2015 Dietary Guidelines: Adding More Vegetables

Yeah, I know. I’m late to the party! The 2015 Dietary Guidelines Advisory Committee report came out back in February, and it seemed like all anyone could say was “coffee is good for you!” but really there is a lot more going on.  I want to pull out a specific piece from the executive summary regarding combination foods:

“Analysis of data on food categories, such as burgers, sandwiches, mixed dishes, desserts, and beverages, shows that the composition of many of these items could be improved so as to increase population intake of vegetables, whole grains, and other underconsumed food groups and to lower population intake of the nutrients sodium and saturated fat, and the food component refined grains.”

TRANSLATION: We should learn how to make our sandwiches, burgers, mixed dishes (i.e. pizza, casseroles), desserts, and beverages do something to benefit us nutritionally! Remember, every time you eat is an opportunity to improve your health. Be smart about it.  You don’t have to crazy and start eating your burger between a halved head of iceberg lettuce, but there are some things we can change to make these dishes healthier.

  • Go whole grain: Nothing you haven’t heard before. It’s easier than ever nowadays – even Whataburger has whole wheat buns. You have no excuse.
  • Pack in the produce: Sandwiches and burgers are basically salad with bread around it, if you do it right. Think about the physics of it though – you need veggies that will actually stay stacked. Lettuce and tomato are great, but how about sprouts (an excellent stacker)? Grated carrots? Sauteed mushrooms? If cooking it will help it stay on, cook it.  If grating it will help it stay on, grate it.  Do what you need to do to get them into your stomach! There is ALWAYS a way to add more vegetables.
  • Correct your condiments: Mayo? No thanks. Hummus provides protein and fiber with way less fat and calories. Mustard is becoming a new obsession in my house and comes in tons of flavors. Mashed avocado makes a creamy sandwich spread.  Pesto has tons of healthy fats from pine nuts and olive oil.  I don’t care what you say, salsa is a condiment to be used whenever possible, salads included.  Vinegars and olive oils have entire stores dedicated to them, and also come in delicious varieties that will liven up any meal (just be conscious of your portions for oils, vinegar is a thumbs up all the way).
  • Lean protein forever: lean low sodium deli ham and roast beef, sliced chicken and turkey, 93/7 ground beef, lean ground turkey (check the label), fish, shellfish, chicken sausages, beans and legumes, meat substitutes like tofu and seitan. Saturated fat (from fatty meats) raises cholesterol – we don’t want that.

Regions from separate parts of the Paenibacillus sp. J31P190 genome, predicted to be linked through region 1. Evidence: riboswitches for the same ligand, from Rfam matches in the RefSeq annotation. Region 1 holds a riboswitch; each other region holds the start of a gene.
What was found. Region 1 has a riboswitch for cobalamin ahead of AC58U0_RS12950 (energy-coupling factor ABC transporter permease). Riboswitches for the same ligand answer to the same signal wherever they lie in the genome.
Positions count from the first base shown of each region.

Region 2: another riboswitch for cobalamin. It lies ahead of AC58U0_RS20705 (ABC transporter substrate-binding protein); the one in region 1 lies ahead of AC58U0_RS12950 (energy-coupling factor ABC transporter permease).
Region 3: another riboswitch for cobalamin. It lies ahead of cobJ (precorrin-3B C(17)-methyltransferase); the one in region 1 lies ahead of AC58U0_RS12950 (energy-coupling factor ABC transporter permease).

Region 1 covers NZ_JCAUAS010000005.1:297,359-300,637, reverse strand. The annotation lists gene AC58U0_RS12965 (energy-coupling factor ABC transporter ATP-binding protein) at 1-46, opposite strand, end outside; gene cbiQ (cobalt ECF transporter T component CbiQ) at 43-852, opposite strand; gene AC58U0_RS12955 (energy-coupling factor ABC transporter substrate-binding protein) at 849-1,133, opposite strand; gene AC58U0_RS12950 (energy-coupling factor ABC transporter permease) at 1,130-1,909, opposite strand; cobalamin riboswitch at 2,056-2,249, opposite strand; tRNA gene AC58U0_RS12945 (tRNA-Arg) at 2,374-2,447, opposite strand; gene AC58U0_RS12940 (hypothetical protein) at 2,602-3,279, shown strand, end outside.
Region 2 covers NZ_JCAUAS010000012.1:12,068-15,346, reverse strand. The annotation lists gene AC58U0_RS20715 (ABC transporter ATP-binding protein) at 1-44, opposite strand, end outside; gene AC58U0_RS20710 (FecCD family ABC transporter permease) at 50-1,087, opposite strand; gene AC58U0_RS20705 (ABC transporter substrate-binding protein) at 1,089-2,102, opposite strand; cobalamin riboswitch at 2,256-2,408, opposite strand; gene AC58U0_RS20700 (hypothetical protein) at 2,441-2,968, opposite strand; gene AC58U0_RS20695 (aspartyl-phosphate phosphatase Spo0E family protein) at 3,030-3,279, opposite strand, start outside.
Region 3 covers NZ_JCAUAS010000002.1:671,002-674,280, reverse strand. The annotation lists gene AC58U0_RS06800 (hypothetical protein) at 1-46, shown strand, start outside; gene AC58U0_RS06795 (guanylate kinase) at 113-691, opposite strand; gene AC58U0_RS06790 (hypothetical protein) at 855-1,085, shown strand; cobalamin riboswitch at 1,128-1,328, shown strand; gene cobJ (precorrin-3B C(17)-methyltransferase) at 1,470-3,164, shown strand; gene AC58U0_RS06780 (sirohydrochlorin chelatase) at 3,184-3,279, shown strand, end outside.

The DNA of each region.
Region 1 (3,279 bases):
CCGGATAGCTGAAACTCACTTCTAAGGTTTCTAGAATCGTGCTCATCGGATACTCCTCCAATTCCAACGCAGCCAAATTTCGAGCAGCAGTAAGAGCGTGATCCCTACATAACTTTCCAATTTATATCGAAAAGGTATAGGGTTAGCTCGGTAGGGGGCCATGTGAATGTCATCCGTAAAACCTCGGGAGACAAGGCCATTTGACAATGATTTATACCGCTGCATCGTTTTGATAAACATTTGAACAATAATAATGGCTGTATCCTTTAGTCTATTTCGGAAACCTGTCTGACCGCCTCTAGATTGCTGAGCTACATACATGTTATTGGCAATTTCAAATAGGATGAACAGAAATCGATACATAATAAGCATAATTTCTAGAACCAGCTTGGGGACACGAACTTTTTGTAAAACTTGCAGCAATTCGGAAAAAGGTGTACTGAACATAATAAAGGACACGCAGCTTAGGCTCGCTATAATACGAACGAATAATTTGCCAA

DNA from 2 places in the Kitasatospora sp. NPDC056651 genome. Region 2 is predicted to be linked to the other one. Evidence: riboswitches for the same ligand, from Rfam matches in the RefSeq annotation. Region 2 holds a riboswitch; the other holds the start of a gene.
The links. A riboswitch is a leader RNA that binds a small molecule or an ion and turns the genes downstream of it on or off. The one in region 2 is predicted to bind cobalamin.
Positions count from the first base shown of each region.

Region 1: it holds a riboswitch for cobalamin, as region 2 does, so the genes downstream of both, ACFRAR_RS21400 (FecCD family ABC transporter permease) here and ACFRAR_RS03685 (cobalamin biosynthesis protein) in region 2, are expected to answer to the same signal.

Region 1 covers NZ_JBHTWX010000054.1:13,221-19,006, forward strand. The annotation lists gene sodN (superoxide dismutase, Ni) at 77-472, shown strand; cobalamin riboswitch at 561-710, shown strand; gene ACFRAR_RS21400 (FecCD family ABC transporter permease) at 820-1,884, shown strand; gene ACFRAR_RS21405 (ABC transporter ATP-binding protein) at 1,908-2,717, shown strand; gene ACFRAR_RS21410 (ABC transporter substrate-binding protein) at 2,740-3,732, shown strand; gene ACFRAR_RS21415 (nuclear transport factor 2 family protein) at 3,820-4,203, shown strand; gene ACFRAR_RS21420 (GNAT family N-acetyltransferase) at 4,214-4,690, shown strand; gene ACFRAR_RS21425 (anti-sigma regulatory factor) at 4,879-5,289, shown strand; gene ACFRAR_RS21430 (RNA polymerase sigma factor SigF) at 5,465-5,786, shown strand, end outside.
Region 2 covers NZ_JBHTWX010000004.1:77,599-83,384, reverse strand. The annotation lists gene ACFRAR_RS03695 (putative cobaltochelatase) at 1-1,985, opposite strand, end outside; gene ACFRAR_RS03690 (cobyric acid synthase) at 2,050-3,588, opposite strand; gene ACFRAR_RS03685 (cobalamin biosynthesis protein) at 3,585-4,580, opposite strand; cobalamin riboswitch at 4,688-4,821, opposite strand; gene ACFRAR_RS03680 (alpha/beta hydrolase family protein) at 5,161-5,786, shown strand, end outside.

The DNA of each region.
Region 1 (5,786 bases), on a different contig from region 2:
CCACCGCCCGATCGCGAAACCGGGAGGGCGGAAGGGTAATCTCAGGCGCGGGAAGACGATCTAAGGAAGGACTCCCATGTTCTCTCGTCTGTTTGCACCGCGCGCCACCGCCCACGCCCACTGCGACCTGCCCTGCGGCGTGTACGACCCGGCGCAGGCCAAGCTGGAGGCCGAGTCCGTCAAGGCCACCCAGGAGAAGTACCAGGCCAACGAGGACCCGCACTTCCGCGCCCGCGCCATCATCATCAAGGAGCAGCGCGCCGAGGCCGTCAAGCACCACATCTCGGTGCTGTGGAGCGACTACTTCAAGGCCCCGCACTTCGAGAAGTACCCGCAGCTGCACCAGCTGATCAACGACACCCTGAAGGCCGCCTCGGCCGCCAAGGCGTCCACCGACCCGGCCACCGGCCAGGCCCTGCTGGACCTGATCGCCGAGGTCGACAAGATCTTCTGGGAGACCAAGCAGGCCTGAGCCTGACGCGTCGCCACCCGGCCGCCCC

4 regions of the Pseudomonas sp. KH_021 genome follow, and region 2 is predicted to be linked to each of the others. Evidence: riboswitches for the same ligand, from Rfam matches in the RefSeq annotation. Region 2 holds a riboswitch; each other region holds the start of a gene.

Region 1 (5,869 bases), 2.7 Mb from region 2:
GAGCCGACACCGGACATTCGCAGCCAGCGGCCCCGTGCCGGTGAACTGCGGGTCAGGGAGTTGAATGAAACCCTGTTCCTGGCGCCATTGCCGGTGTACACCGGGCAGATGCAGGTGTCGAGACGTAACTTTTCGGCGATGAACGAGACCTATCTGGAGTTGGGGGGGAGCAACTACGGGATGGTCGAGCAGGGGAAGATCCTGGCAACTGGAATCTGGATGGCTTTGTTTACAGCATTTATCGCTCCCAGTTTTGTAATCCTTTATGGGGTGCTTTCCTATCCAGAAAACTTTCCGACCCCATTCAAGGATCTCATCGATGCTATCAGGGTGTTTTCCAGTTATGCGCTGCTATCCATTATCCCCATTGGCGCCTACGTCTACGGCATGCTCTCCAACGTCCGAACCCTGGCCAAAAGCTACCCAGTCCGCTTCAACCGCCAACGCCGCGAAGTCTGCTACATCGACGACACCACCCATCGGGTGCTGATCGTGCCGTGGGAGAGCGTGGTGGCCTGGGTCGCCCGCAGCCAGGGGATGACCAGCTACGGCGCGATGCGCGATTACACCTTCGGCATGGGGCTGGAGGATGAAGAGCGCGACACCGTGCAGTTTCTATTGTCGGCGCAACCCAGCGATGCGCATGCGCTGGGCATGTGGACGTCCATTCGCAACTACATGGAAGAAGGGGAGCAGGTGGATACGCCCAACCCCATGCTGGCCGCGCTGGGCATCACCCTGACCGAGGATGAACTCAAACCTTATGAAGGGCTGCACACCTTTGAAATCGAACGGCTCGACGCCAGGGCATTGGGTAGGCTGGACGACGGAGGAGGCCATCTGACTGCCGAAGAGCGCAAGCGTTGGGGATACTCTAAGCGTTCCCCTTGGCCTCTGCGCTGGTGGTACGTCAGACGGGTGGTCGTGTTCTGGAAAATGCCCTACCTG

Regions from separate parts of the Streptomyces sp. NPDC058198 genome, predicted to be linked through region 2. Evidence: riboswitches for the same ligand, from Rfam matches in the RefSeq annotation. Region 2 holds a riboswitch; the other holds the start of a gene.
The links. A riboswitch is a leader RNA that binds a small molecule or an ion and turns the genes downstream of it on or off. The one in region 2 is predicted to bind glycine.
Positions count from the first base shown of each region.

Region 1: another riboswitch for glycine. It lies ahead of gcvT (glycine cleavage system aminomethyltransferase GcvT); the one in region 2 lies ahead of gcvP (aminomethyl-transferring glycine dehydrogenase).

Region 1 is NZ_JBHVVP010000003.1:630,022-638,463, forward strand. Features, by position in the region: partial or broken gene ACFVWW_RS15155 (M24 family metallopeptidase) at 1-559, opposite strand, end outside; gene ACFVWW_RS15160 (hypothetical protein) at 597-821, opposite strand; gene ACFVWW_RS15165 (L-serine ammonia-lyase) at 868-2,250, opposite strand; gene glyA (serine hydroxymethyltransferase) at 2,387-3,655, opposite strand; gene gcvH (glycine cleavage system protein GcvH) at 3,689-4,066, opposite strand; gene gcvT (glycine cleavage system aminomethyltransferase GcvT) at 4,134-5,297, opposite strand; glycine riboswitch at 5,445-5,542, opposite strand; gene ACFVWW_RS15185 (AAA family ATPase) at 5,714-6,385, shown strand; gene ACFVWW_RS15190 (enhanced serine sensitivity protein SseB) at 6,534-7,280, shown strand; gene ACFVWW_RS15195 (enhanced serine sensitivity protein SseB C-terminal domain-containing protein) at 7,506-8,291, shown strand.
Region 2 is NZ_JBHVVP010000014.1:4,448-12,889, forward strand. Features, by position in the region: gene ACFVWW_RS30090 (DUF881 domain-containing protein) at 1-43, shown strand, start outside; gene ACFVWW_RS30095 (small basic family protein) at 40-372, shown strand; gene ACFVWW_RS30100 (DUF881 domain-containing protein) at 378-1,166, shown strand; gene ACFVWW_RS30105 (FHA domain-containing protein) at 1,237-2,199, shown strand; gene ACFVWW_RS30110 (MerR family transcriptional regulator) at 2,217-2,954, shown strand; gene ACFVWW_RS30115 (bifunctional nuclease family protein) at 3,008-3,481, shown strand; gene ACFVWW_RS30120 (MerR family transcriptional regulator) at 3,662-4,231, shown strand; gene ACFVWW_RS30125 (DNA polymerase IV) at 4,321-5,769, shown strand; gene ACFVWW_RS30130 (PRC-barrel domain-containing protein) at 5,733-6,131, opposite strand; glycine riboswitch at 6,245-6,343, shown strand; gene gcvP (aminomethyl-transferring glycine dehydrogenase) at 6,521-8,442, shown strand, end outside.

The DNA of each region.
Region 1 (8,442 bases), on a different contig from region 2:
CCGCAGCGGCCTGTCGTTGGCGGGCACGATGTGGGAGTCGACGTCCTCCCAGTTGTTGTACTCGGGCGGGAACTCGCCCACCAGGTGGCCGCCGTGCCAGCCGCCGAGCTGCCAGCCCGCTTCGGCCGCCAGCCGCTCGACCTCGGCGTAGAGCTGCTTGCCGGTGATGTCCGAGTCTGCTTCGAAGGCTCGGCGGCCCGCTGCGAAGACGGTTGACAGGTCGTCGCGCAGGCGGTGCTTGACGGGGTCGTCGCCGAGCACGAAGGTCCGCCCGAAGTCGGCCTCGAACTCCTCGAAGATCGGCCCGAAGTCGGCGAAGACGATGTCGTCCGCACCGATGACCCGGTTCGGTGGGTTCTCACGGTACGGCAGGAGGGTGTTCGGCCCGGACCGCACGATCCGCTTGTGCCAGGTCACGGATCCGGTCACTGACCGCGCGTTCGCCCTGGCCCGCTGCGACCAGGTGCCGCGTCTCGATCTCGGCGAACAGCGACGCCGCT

• Few flavorful fats: By fats, I’m talkin’ the good stuff: bacon, cheese, cured meats, umm…are there any others?  For me it’s all about the bacon and cheese.  These are packed with the saturated fat that I just swore off, but they are just so dang good that sometimes ya gotta have ’em.  Luckily for us, they’re good because they are PACKED with flavor – a little dab’ll do ya!

So what does this look like in practice?

BREAKFAST: Breakfast taco with sauteed spinach, onions, and tomatoes mixed into 2 scrambled eggs stuffed into corn tortillas and topped with salsa.

LUNCH: Sandwich on whole grain bread with two slices of deli turkey, thinly sliced cucumbers, onions, and tomato; spinach, a giant handful of sprouts, and a thin smear of pesto.  Green and gorgeous!  Add an apple or carrots on the side for fun.

DINNER: Whole wheat tortilla pizza topped with a sauce made from canned tomatoes, onion, garlic, and italian seasoning; sparsely sprinkled with cheese and loaded with onions, roasted red peppers, mushrooms, chicken breast, chopped spinach, and a tablespoon of (gasp!) bacon crumbles!  Yes, you can do that.  I just did.

Let’s think about these meals.  Was the last sandwich you ate this vegetable-focused?  Probably not.  Was it this delicious?  Again, probably not.  And why?

Right.  No reason.  So let’s make some delicious combination meals, y’all! Rethink what “delicious” looks like. The sandwich below was probably the most magical sandwich I ate last year. Don’t you want to eat magical sandwiches?

Green river sandwich


3 responses to “2015 Dietary Guidelines: Adding More Vegetables

  1. Loved this post- my favorite place to sneak more vegetables in is a smoothy. Strawberries and bananas are obvious ingredients but slipping in a handful of spinach or shredded beets does nothing to the flavor but ups the nutrition value. Extra shout out to the Ginger Libation in that picture!!


  2. Pingback: Quick Proteins | How to Eat, R.D.·

  3. Pingback: Eat like a F***ing Adult | How to Eat, R.D.·

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